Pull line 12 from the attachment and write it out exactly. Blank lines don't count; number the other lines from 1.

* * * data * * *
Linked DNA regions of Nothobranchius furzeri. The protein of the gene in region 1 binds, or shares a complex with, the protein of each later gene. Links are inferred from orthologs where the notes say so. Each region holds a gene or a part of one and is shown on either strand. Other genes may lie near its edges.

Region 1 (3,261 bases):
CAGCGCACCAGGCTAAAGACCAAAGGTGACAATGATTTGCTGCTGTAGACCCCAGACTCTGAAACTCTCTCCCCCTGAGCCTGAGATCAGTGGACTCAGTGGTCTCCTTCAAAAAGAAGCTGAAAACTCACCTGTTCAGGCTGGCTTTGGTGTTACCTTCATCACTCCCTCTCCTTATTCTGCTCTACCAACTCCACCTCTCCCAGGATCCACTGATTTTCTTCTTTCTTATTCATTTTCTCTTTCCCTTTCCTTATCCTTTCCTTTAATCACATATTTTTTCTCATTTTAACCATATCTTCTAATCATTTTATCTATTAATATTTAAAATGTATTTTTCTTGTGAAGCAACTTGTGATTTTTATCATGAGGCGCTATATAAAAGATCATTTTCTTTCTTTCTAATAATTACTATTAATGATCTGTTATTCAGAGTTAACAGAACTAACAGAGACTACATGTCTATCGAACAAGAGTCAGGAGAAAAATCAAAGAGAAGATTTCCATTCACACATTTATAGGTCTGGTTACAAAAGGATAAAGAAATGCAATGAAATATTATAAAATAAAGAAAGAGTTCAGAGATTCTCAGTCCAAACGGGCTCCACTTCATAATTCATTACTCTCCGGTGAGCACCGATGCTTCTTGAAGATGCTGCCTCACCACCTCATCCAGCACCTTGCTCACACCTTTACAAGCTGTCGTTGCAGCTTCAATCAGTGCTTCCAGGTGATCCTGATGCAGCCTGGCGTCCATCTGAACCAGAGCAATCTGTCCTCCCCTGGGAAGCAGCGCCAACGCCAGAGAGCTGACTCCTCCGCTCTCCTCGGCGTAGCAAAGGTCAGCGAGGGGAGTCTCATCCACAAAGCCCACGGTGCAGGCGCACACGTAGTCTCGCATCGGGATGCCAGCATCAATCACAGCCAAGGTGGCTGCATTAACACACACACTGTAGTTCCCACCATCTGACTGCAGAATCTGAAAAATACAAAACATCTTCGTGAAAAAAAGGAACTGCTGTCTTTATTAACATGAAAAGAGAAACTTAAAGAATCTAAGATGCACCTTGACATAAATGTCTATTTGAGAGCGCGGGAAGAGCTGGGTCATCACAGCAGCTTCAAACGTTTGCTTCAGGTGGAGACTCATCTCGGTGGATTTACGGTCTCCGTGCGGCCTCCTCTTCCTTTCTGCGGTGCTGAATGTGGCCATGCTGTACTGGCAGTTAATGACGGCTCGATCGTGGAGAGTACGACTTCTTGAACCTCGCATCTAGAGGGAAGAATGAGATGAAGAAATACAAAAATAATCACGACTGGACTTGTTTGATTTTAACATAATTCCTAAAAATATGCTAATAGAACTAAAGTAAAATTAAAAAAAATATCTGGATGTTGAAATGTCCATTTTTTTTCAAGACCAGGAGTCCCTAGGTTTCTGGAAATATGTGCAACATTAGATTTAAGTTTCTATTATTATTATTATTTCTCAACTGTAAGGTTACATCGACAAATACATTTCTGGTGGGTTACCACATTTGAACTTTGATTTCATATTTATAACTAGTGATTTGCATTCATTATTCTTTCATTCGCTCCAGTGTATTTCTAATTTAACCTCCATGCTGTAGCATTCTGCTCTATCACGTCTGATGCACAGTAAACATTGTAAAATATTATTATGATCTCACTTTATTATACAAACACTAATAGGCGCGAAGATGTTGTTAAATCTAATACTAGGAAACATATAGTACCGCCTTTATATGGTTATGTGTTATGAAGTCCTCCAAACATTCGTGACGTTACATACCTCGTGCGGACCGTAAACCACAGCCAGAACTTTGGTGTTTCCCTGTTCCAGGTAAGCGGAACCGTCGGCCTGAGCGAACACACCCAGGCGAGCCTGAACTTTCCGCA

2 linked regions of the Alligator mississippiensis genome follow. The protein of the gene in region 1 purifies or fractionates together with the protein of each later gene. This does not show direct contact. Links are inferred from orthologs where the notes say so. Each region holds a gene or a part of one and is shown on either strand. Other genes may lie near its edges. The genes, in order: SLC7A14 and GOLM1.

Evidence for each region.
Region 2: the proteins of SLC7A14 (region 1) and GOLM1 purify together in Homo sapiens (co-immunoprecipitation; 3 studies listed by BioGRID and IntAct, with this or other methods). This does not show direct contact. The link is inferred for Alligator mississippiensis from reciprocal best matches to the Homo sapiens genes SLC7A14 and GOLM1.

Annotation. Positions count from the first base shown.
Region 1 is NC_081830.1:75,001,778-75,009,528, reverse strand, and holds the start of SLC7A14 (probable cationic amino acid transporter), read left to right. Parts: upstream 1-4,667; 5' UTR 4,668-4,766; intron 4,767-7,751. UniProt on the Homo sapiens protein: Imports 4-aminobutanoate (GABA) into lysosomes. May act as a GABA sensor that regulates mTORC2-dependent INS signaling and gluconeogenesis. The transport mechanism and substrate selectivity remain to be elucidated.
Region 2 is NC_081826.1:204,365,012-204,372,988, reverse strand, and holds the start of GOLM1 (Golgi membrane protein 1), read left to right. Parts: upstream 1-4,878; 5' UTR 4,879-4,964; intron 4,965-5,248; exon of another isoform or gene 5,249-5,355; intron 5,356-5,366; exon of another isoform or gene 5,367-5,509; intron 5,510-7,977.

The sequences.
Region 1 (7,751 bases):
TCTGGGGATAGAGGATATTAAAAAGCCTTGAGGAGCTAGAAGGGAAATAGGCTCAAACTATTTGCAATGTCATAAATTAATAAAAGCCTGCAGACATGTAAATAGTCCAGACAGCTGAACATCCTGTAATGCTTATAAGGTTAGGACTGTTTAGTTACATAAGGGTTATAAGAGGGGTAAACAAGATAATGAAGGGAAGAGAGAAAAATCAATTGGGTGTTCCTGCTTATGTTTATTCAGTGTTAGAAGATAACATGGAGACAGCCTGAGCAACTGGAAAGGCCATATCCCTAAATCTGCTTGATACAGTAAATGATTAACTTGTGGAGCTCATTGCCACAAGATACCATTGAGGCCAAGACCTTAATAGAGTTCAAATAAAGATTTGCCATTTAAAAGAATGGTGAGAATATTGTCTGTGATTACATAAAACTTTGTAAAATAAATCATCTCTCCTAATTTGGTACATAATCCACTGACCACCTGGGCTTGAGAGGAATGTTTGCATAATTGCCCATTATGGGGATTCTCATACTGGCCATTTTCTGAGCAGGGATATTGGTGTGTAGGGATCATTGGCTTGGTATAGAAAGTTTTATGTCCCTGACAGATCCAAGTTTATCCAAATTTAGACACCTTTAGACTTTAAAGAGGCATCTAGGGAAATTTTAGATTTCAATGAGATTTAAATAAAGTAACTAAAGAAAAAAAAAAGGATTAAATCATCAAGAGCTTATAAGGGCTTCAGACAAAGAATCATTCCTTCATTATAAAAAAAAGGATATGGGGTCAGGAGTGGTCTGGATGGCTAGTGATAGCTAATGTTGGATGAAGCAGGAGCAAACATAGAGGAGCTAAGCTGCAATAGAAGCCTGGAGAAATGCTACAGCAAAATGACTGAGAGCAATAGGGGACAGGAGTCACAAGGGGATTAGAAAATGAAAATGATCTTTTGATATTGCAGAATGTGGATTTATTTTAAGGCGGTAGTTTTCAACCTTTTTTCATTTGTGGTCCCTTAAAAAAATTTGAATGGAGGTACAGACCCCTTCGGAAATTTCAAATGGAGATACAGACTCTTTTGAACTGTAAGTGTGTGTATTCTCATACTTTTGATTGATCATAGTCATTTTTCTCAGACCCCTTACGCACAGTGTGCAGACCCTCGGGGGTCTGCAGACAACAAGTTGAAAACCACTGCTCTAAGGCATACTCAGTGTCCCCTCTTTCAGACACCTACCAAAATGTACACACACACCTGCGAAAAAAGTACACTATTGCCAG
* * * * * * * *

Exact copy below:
TCTGGGGATAGAGGATATTAAAAAGCCTTGAGGAGCTAGAAGGGAAATAGGCTCAAACTATTTGCAATGTCATAAATTAATAAAAGCCTGCAGACATGTAAATAGTCCAGACAGCTGAACATCCTGTAATGCTTATAAGGTTAGGACTGTTTAGTTACATAAGGGTTATAAGAGGGGTAAACAAGATAATGAAGGGAAGAGAGAAAAATCAATTGGGTGTTCCTGCTTATGTTTATTCAGTGTTAGAAGATAACATGGAGACAGCCTGAGCAACTGGAAAGGCCATATCCCTAAATCTGCTTGATACAGTAAATGATTAACTTGTGGAGCTCATTGCCACAAGATACCATTGAGGCCAAGACCTTAATAGAGTTCAAATAAAGATTTGCCATTTAAAAGAATGGTGAGAATATTGTCTGTGATTACATAAAACTTTGTAAAATAAATCATCTCTCCTAATTTGGTACATAATCCACTGACCACCTGGGCTTGAGAGGAATGTTTGCATAATTGCCCATTATGGGGATTCTCATACTGGCCATTTTCTGAGCAGGGATATTGGTGTGTAGGGATCATTGGCTTGGTATAGAAAGTTTTATGTCCCTGACAGATCCAAGTTTATCCAAATTTAGACACCTTTAGACTTTAAAGAGGCATCTAGGGAAATTTTAGATTTCAATGAGATTTAAATAAAGTAACTAAAGAAAAAAAAAAGGATTAAATCATCAAGAGCTTATAAGGGCTTCAGACAAAGAATCATTCCTTCATTATAAAAAAAAGGATATGGGGTCAGGAGTGGTCTGGATGGCTAGTGATAGCTAATGTTGGATGAAGCAGGAGCAAACATAGAGGAGCTAAGCTGCAATAGAAGCCTGGAGAAATGCTACAGCAAAATGACTGAGAGCAATAGGGGACAGGAGTCACAAGGGGATTAGAAAATGAAAATGATCTTTTGATATTGCAGAATGTGGATTTATTTTAAGGCGGTAGTTTTCAACCTTTTTTCATTTGTGGTCCCTTAAAAAAATTTGAATGGAGGTACAGACCCCTTCGGAAATTTCAAATGGAGATACAGACTCTTTTGAACTGTAAGTGTGTGTATTCTCATACTTTTGATTGATCATAGTCATTTTTCTCAGACCCCTTACGCACAGTGTGCAGACCCTCGGGGGTCTGCAGACAACAAGTTGAAAACCACTGCTCTAAGGCATACTCAGTGTCCCCTCTTTCAGACACCTACCAAAATGTACACACACACCTGCGAAAAAAGTACACTATTGCCAG